In its State plan, the Colorado Department of Education committed to assembling a list of evidence-based interventions, strategies, and partnerships that offer support to the range of needs in CSI schools. The list will be a resource and reference rather than a required selection list and will evolve over time to incorporate the most recent research. It will also be structured to gather and disseminate users’ feedback and input on their experiences with the selected strategies, partnerships, or interventions.

Source: Colorado Department of Education. (2017). Every Student Succeeds Act (ESSA): The Colorado Plan. State ESSA Plan Approved April 16, 2018. Retrieved from


The Massachusetts Department of Elementary and Secondary Education created the “How Do We Know?” initiative, which provides resources to help their districts find existing research and to help measure implementation and impact [of selected strategies] as part of their improvement strategy. This website includes resources on what can be used as evidence-based resources, how to build and share evidence, and how to gauge the strength of identified interventions. It also includes links to multiple clearing houses.

Source: Massachusetts Department of Elementary and Secondary Education. (2018). The How We Know Initiative: Using, Building, and Sharing Outcomes to Improve Students Outcomes [website]. State ESSA Plan Approved September 15, 2017. Retrieved from


The Connecticut Department of Education created evidence-based guidance in seven key areas that districts can use to select evidence-based interventions that meet their needs. These areas include:

  • Climate and culture
  • Early learning
  • English language proficiency
  • Mathematics
  • On track Graduation
  • Reading
  • Student/Family/Community Engagement

The SEA also plans to create a rubric for evaluating additional, district-proposed evidence-based interventions.

Source:Connecticut Department of Education. (2019). Connecticut State Department of Education Evidence-Based Practice Guides [website]. State ESSA Plan Approved August 4, 2017. Retrieved from


Additional Resources3

Council of Chief State School Officers (CCSSO) Principles of Effective School Improvement Systems, Deep Dive 4 (link is external) This resource from the Council of Chief State School Officers allows readers to select at each level of evidence the strategy that best matches the context at hand—from districts and schools designing evidence-based improvement plans to SEAs exercising the most appropriate state-level authority to intervene in non-exiting schools.

Evidence-Based Practices Community of Practice Resources This community of practice (CoP), supported by the State Support Network, helped SEAs craft plans for identifying and implementing evidence-based practices. As an outcome from the CoP, there are a number of resources, both those provided by subject matter experts (SMEs) and shared by participating member states.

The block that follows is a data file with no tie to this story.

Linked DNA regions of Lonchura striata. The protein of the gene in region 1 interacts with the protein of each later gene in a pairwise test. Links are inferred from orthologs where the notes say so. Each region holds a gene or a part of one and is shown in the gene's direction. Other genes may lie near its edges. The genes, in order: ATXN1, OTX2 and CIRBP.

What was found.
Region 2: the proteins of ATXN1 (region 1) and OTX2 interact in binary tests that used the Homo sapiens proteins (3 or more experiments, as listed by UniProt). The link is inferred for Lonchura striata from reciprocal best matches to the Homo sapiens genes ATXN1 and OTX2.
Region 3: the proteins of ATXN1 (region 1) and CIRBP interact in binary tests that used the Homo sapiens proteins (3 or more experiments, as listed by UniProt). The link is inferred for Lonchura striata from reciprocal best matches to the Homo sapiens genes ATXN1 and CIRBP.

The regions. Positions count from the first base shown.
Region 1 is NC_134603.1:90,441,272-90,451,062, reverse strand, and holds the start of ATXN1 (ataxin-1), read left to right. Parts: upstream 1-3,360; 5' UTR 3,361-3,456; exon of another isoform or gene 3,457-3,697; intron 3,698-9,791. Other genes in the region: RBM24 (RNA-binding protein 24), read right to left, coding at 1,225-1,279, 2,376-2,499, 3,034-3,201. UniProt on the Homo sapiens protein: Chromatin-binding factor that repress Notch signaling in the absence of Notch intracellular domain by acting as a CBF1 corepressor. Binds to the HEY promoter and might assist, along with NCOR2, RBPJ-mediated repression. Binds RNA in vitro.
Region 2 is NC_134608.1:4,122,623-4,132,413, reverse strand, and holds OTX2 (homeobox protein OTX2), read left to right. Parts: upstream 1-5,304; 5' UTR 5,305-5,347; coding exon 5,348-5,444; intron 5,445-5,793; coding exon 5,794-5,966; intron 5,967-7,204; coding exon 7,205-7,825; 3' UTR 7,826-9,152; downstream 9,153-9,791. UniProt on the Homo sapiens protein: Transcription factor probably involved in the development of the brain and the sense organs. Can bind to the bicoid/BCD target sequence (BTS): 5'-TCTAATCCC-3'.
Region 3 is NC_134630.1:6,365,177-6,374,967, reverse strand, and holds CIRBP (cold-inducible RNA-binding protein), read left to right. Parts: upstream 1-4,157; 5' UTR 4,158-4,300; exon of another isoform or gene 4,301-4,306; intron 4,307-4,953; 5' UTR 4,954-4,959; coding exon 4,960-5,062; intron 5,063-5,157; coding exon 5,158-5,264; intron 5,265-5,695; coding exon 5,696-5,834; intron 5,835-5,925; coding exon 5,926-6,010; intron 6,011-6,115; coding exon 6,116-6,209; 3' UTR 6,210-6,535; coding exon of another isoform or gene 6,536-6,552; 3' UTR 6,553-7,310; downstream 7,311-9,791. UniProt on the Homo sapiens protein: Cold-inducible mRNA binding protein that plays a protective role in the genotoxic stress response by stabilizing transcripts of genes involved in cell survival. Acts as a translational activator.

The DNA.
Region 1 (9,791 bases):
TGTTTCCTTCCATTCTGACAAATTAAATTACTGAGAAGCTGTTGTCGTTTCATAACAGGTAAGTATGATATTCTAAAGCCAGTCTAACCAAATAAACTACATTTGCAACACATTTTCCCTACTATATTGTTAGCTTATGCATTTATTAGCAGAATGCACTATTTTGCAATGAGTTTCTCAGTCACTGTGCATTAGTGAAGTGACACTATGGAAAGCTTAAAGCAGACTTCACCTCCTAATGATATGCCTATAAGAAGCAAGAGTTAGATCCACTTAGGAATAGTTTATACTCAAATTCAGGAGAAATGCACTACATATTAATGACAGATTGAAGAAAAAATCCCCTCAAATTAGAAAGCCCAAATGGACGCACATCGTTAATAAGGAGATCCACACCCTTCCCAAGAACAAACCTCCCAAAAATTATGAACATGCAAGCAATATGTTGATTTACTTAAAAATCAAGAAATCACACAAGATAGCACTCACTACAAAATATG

Evidence for ESSA (link is external) The Evidence for ESSA website provides information on programs that may meet ESEA requirements for evidence-based practices (depending on context and needs assessment), supporting educators and communities in selecting effective educational tools to improve student success.

Measures of Last Resort: Assessing Strategies for State Initiated Turnaround (link is external) This resource from Results for America aims to help SEAs ensure their support is “more targeted, better received, and ultimately, more effective” as they set out to develop and implement new school improvement processes under the ESEA. This report highlights a variety of mechanisms to consider when engaging in state-initiated improvement efforts, often but not exclusively for CSI schools that do not exit CSI status after the state-determined timeframe. The report draws on lessons from eight states’ turnaround efforts and explores five common state-led turnaround approaches.

Non-regulatory Guidance: Using Evidence to Strengthen Education Investments This guidance document from the U.S. Department of Education outlines how SEAs may support districts in identifying evidence-based interventions.

Strategies to Improve Low-Performing Schools under the Every Student Succeeds Act: How Three Districts Found Success Using Evidence-Based Practices This report from the State Support Network followed three school systems that implemented evidence-based strategies: (1) data-driven instruction; (2) excellence in teaching and leadership; (3) culture of high expectations; (4) frequent and intensive tutoring, or high-dosage tutoring; (5) extended school day and year.

What Works Clearinghouse (WWC) The What Works Clearinghouse website provides searchable reviews of existing research in a wide variety of areas such as mathematics, literacy, and science, dropout prevention, teacher excellence, and working with English learners, among others. The “Find What Works” tool allows users to easily search for studies by topic area, such as mathematics or science, to find studies where there is evidence of positive effects.

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Section 1: Needs Assessment Section 2: Strategy Selection Section 3: Grant Fund Distribution Section 4: Implementation and Progress Monitoring

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1 For more information, see the Root Cause Analysis Workbook from the Center on Great Teachers and Leaders here (link is external). [Return]

2 Funds under section 1003 must be used to pay for evidence-based interventions that are based on strong, moderate, or promising evidence. That means section 1003 funds may not be used for activities, strategies, or interventions that “demonstrate a rationale”, e.g. that are based on high-quality research findings that such activity, strategy, or intervention is likely to improve student outcomes or other relevant outcomes, and include ongoing evaluation efforts. [Return]

3 The inclusion of information or links on this site from sources outside the U.S. Department of Education is done for purposes of information-sharing only and does not imply endorsement of any such information, products, or services by the U.S. Department of Education. [Return]